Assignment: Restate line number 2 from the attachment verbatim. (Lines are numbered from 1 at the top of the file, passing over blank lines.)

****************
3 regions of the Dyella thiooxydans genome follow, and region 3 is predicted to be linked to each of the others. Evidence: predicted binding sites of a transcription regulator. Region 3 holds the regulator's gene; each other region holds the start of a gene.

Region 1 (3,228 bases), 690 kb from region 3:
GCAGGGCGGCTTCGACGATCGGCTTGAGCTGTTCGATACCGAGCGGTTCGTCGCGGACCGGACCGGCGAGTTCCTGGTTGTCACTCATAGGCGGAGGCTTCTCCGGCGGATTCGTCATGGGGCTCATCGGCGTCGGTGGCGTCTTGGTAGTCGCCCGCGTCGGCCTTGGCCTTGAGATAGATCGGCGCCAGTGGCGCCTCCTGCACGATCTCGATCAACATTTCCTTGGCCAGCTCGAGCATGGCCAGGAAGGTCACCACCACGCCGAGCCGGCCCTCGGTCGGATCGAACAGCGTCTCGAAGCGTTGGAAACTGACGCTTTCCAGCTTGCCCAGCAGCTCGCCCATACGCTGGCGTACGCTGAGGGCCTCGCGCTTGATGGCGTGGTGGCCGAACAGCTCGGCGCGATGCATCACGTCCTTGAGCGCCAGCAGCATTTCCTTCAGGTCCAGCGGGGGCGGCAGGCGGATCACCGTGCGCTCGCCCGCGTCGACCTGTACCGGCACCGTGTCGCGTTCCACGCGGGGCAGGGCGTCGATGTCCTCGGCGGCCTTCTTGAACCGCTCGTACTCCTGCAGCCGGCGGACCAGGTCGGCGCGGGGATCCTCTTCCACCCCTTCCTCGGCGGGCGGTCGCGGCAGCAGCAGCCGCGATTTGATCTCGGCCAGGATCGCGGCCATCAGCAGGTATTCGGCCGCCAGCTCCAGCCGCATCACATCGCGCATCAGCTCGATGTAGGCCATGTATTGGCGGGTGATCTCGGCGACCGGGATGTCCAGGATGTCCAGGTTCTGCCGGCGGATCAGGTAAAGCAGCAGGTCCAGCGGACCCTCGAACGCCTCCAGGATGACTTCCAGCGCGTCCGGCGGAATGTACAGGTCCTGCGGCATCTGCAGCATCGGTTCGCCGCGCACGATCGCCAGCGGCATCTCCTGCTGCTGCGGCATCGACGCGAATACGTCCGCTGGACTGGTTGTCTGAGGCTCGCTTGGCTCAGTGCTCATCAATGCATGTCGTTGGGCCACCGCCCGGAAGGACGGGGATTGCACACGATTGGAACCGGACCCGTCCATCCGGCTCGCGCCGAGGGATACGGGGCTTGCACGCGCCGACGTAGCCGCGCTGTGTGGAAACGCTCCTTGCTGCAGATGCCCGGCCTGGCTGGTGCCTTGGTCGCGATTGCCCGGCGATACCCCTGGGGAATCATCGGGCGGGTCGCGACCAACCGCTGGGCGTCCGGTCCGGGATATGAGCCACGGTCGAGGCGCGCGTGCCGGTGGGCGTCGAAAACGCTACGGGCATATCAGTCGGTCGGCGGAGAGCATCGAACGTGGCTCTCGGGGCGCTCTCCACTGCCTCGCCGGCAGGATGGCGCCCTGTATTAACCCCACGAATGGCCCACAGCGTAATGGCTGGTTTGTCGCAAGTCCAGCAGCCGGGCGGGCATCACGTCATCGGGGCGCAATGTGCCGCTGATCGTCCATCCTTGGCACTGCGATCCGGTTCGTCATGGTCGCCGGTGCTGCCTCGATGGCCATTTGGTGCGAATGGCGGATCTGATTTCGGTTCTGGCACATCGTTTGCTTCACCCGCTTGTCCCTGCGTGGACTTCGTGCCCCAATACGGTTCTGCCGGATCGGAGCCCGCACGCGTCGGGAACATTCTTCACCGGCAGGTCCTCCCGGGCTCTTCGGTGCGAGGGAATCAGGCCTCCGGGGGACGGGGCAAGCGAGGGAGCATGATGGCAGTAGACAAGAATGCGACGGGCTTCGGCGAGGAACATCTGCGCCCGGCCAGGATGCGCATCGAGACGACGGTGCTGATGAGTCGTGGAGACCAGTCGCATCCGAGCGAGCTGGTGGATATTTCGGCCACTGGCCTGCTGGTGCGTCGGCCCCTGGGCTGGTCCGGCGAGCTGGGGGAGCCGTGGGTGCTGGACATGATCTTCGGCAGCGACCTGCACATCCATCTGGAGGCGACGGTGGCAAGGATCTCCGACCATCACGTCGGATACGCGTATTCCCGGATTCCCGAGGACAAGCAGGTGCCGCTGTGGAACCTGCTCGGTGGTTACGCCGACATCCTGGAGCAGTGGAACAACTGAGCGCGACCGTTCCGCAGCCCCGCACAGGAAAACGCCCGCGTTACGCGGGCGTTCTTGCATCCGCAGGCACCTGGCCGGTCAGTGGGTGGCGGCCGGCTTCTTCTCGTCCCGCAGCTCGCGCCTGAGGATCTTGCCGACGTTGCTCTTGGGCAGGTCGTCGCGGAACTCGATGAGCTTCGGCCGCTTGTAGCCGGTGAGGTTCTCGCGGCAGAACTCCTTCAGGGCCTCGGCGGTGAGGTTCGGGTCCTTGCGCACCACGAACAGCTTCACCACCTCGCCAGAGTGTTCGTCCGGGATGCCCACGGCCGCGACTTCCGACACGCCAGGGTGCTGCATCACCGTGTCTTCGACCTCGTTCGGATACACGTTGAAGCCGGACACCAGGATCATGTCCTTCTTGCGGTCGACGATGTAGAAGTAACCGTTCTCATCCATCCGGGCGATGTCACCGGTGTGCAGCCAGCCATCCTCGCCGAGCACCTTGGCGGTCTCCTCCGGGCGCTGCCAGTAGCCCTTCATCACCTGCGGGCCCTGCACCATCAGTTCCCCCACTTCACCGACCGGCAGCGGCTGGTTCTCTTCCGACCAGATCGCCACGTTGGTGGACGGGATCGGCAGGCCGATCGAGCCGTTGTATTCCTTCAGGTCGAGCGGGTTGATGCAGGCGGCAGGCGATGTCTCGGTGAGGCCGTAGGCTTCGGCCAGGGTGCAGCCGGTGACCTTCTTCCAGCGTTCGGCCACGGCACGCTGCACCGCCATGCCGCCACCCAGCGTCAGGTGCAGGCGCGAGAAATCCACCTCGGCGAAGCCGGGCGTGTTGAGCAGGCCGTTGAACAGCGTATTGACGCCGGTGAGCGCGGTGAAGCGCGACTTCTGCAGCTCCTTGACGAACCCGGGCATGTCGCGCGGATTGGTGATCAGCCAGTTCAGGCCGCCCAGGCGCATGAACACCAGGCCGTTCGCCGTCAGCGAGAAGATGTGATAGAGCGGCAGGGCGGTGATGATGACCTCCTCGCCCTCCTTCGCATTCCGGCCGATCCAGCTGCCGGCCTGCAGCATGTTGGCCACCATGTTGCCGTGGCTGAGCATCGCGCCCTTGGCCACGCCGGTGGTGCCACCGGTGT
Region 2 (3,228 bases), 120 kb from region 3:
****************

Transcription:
Region 1 (3,228 bases), 690 kb from region 3: